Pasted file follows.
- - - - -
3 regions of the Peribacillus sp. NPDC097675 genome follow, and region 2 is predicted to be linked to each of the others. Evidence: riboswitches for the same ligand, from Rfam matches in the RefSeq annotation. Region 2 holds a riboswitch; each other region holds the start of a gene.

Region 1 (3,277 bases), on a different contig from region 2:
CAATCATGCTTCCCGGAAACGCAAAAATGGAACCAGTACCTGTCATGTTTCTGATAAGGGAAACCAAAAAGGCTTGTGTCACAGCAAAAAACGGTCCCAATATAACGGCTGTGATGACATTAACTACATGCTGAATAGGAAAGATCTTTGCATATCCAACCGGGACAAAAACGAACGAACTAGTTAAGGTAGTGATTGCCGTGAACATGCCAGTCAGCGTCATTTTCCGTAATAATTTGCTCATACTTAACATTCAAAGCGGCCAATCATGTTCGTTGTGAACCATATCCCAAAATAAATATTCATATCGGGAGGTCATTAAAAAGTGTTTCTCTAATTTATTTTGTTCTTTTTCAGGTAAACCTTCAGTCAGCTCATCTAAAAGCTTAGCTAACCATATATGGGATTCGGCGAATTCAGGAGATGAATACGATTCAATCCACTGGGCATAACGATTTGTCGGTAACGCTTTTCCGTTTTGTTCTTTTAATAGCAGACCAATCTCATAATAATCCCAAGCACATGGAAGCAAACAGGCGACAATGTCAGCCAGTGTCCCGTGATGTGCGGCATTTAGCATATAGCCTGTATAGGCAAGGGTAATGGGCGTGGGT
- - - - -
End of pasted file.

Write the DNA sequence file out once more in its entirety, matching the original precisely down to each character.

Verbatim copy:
3 regions of the Peribacillus sp. NPDC097675 genome follow, and region 2 is predicted to be linked to each of the others. Evidence: riboswitches for the same ligand, from Rfam matches in the RefSeq annotation. Region 2 holds a riboswitch; each other region holds the start of a gene.

Region 1 (3,277 bases), on a different contig from region 2:
CAATCATGCTTCCCGGAAACGCAAAAATGGAACCAGTACCTGTCATGTTTCTGATAAGGGAAACCAAAAAGGCTTGTGTCACAGCAAAAAACGGTCCCAATATAACGGCTGTGATGACATTAACTACATGCTGAATAGGAAAGATCTTTGCATATCCAACCGGGACAAAAACGAACGAACTAGTTAAGGTAGTGATTGCCGTGAACATGCCAGTCAGCGTCATTTTCCGTAATAATTTGCTCATACTTAACATTCAAAGCGGCCAATCATGTTCGTTGTGAACCATATCCCAAAATAAATATTCATATCGGGAGGTCATTAAAAAGTGTTTCTCTAATTTATTTTGTTCTTTTTCAGGTAAACCTTCAGTCAGCTCATCTAAAAGCTTAGCTAACCATATATGGGATTCGGCGAATTCAGGAGATGAATACGATTCAATCCACTGGGCATAACGATTTGTCGGTAACGCTTTTCCGTTTTGTTCTTTTAATAGCAGACCAATCTCATAATAATCCCAAGCACATGGAAGCAAACAGGCGACAATGTCAGCCAGTGTCCCGTGATGTGCGGCATTTAGCATATAGCCTGTATAGGCAAGGGTAATGGGCGTGGGT